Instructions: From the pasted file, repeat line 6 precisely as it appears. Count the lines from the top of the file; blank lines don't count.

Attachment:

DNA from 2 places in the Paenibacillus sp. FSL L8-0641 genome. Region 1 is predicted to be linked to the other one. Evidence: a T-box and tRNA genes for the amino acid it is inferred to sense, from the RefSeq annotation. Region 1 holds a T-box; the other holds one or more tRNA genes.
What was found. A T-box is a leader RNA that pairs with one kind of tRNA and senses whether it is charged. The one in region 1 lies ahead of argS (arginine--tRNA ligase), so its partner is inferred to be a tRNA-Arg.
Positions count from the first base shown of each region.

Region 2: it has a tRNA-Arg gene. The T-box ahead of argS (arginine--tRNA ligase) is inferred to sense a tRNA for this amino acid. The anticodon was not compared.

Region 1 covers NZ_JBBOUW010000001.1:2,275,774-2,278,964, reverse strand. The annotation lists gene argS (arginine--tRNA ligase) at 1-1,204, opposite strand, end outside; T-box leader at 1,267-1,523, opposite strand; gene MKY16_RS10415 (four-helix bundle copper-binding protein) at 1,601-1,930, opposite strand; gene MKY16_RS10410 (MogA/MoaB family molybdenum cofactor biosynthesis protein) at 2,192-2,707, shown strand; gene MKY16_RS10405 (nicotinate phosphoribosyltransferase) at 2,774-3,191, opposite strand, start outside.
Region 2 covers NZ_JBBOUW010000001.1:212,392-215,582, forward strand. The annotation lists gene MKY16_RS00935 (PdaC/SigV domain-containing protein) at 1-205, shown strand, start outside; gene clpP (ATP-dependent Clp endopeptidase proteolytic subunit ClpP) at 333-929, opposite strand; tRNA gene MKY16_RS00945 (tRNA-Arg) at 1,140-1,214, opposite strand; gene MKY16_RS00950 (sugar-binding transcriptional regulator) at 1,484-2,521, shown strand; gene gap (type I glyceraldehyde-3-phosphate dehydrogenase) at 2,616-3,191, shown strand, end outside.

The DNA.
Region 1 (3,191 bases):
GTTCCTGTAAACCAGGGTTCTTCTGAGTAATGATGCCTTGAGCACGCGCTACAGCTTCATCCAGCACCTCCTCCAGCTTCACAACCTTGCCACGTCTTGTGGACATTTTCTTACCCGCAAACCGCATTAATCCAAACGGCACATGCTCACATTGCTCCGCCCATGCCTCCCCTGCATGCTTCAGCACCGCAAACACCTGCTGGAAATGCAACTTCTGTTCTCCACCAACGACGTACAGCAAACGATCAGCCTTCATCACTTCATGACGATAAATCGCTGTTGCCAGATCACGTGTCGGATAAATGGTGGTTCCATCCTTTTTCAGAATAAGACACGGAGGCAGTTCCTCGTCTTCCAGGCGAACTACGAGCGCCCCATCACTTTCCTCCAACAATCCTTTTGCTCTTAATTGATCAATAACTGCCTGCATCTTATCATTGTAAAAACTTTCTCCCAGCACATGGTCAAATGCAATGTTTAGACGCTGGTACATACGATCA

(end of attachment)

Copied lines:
Region 2 covers NZ_JBBOUW010000001.1:212,392-215,582, forward strand. The annotation lists gene MKY16_RS00935 (PdaC/SigV domain-containing protein) at 1-205, shown strand, start outside; gene clpP (ATP-dependent Clp endopeptidase proteolytic subunit ClpP) at 333-929, opposite strand; tRNA gene MKY16_RS00945 (tRNA-Arg) at 1,140-1,214, opposite strand; gene MKY16_RS00950 (sugar-binding transcriptional regulator) at 1,484-2,521, shown strand; gene gap (type I glyceraldehyde-3-phosphate dehydrogenase) at 2,616-3,191, shown strand, end outside.